“Sire,” said Margrave George the Confessor, one of the signers of the Augsburg Confession, when Emperor Charles V demanded that the Protestant princes participate in the Corpus Christi procession at the Diet of Augsburg, “I would rather kneel down on this spot and have my head chopped off than give up the Word of God.” (quoted by Hermann Sasse, Here We Stand, 18 )
Of those times in which the life of the church was not very much disturbed by concern for pure teaching and by alarm concerning false teaching, it may be said that they do not belong to the great ages of the church. On the contrary, the church is always in danger of dying when it ceases to wrestle for truth and to pray that the Lord may guard it against the devil’s wiles and false teaching.
If this is true of all ages in the history of the church, how much more must it be true of an age like the Reformation! …
Doctrinal and confessional formulation began anew. And out of the struggle over doctrine, which had become unavoidable, a new kind of church developed: the confessional church. …
The first of these new confessional churches was the Evangelical Lutheran Church. Making its first appearance in 1530 as the church of the Augsburg Confession, it was the confessional church par excellence. It came into existence suddenly, not as an organization, and yet as a church. It was still without a form of government. It had no episcopal or synodical organs to represent it. The imperial estates had to represent it before the political world, and a few theologians, like Melanchthon, before the ecclesiastical world. It possessed no legal existence, and a superficial observer travelling through the Electorate of Saxony and the other evangelical territories would perhaps have said that it actually had no existence at all. What did exist, however, was the teaching, the Confession. And this did not begin with the words Lutherus docet [“Luther teaches”], but with the words, Ecclesiae magno consensu apud nos docent “Our churches, with common consent, do teach”–or, “The churches among us teach with complete unanimity,” Latin (Kolb/Wengert transl.), AC I:1].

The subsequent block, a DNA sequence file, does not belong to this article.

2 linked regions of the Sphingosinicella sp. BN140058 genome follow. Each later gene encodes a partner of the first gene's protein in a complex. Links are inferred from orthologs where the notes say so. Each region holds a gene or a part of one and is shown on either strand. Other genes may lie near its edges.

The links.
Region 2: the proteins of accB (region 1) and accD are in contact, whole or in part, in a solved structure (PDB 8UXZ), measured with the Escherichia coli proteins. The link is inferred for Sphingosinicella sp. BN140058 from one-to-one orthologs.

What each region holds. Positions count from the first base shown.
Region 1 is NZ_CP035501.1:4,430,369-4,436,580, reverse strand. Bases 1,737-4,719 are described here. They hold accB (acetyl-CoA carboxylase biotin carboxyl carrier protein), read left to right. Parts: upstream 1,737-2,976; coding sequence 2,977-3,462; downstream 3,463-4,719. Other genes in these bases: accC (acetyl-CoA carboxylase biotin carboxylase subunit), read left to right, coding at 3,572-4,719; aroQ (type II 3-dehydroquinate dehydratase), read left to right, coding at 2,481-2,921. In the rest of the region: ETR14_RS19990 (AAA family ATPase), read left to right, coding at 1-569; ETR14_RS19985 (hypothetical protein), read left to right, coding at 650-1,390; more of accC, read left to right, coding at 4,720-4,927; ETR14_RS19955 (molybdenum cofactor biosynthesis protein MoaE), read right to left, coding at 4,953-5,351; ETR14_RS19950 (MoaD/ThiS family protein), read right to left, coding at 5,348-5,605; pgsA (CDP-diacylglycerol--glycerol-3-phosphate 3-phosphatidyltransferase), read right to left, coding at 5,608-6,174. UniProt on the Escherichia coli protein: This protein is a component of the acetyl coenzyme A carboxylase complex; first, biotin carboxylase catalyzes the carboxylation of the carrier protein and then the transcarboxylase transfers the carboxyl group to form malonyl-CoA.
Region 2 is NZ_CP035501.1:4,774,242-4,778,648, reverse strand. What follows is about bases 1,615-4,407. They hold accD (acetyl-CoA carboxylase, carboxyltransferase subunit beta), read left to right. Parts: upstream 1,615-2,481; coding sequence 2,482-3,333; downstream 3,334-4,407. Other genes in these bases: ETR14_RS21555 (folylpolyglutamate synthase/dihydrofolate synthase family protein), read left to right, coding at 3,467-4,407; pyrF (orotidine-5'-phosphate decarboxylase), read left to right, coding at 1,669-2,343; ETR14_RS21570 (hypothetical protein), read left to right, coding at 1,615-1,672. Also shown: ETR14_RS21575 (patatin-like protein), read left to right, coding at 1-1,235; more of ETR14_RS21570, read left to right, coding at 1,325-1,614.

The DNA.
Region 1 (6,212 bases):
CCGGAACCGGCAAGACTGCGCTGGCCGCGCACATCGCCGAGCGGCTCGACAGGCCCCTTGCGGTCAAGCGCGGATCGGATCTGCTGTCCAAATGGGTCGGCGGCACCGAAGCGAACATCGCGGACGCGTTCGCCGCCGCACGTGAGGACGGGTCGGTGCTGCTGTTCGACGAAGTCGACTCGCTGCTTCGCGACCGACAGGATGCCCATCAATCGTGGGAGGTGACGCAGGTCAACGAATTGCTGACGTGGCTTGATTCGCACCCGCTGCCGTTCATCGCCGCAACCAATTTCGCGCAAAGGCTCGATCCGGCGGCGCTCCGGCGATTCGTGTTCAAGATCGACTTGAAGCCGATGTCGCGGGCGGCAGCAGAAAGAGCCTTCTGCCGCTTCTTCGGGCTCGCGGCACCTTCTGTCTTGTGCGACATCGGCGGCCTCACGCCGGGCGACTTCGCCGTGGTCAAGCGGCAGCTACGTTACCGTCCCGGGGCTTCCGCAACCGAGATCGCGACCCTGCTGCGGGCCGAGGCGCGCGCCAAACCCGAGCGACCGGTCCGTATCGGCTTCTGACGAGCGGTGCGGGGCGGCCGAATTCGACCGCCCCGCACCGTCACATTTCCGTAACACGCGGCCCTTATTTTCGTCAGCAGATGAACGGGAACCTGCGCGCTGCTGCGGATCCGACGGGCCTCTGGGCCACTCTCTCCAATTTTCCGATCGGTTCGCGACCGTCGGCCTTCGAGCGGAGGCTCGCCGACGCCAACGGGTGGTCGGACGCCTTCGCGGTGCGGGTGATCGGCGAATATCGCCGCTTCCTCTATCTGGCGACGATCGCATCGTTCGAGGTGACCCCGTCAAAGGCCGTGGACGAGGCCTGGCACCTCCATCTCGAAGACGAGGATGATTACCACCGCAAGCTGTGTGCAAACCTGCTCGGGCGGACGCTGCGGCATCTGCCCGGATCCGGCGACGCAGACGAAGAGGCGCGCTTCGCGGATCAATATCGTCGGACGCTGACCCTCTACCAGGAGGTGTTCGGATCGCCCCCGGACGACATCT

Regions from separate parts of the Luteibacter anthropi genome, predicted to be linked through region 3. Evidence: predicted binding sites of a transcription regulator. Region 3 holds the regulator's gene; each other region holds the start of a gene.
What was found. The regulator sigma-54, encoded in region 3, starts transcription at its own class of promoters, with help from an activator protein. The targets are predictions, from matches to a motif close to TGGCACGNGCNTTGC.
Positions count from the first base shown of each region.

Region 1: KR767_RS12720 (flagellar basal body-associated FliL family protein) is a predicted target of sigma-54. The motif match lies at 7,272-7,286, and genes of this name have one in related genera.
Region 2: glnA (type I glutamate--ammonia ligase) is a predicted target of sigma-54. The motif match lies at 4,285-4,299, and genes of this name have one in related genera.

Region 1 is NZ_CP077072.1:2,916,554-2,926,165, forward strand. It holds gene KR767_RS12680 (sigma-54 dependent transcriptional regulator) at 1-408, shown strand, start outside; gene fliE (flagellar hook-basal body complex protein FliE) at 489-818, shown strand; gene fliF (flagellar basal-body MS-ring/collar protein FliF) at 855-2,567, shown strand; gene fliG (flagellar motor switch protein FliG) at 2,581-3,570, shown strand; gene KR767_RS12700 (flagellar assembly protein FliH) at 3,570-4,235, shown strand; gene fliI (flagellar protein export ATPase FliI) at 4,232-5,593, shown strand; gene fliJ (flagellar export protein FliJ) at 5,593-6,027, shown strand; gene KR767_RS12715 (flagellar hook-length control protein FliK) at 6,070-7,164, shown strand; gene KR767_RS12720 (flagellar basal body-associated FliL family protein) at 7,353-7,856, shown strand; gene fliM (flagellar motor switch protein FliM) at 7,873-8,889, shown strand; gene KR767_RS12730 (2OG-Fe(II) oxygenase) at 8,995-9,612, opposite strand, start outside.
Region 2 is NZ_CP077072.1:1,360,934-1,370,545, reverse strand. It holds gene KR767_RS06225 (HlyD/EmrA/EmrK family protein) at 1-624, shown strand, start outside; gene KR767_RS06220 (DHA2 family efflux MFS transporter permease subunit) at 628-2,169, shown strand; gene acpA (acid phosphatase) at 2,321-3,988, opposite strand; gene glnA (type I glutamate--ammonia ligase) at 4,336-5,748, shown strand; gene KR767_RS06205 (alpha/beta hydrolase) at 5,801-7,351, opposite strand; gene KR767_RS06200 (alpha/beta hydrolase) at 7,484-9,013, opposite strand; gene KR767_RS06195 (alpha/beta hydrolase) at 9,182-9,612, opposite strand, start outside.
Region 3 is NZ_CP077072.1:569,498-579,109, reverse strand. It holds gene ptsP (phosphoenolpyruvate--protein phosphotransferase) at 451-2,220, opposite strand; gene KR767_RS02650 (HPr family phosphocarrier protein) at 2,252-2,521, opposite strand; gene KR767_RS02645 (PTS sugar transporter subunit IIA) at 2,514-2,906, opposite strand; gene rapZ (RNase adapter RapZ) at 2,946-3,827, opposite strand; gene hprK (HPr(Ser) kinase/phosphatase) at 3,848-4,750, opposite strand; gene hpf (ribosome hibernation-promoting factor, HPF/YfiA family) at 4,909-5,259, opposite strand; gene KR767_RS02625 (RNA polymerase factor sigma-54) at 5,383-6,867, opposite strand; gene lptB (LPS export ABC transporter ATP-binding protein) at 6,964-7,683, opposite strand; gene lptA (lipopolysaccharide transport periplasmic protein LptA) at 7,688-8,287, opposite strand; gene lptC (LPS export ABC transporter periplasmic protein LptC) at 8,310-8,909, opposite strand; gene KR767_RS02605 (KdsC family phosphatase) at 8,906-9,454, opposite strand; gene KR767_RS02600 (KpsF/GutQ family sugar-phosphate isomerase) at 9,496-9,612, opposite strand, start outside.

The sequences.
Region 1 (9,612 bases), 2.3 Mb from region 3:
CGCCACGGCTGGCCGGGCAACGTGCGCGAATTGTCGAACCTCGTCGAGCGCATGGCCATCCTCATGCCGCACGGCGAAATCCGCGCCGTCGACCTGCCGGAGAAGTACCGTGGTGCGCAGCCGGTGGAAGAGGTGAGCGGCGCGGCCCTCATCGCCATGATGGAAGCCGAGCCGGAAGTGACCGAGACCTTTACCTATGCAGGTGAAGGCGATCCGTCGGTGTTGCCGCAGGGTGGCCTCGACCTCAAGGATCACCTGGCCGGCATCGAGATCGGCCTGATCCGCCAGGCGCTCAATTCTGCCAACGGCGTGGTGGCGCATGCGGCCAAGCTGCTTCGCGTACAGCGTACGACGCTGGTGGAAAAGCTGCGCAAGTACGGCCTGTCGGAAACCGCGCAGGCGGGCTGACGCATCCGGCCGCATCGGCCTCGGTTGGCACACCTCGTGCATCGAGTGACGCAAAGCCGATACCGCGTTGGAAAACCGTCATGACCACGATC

How did Melanchthon know this? How did he determine this? Where was the synod which authorized him and approved the Augsburg Confession? Apparently all the canonical requirements for the preparation and presentation of an ecclesiastical confession, which certainly had to be more than a statement of the religious views of a few estates directed ot the Imperial Government, were wanting. And yet the Augsburg Confession was a genuine church confession the like of which had not been produced since the days of the ancient church. Where is the professor of theology, or even a commission of theologians, who would presume to prepare a confession opening with the words: “Our churches, with common consent, do teach…,” without at once running headlong into opposition? Melanchthon and his colleagues could venture to do this. They could speak in the name of many thousands, in behalf of countless pastors and congregations. To be sure, they met opposition too. Luther, as has already been noticed, found the Confession too “pussy-footed,” and he missed some things in it. He himself would have written it quite differently. Yet he also finally gave it hearty approval. For it really expressed the consensus of the Evangelicals, their new understanding of the Holy Scriptures. This consensus, this “unanimity of faith,” seems almost miraculous to us who are living in an age which has passed through the mill of individualism and who know the creed only as an individual’s “I believe,” and no longer as the “We believe, teach, and confess” of all genuine churchly Confessions. But this consensus of the church is characteristic of all creed-constructing epochs in church history. (Sasse, Here We Stand, 98, 99-100)
Lord, keep us steadfast in Thy Word;/ Curb those who fain by craft and sword/Would wrest the Kingdom from Thy Son/And set at naught all He hath done.
Lord Jesus Christ, Thy pow’r make known,/For Thou art Lord of lords alone;/Defend Thy Christendom that we/May evermore sing praise to Thee.
O Comforter of priceless worth,/Send peace and unity on earth./Support us in our final strife/And lead us out of death to life. (TLH, 261)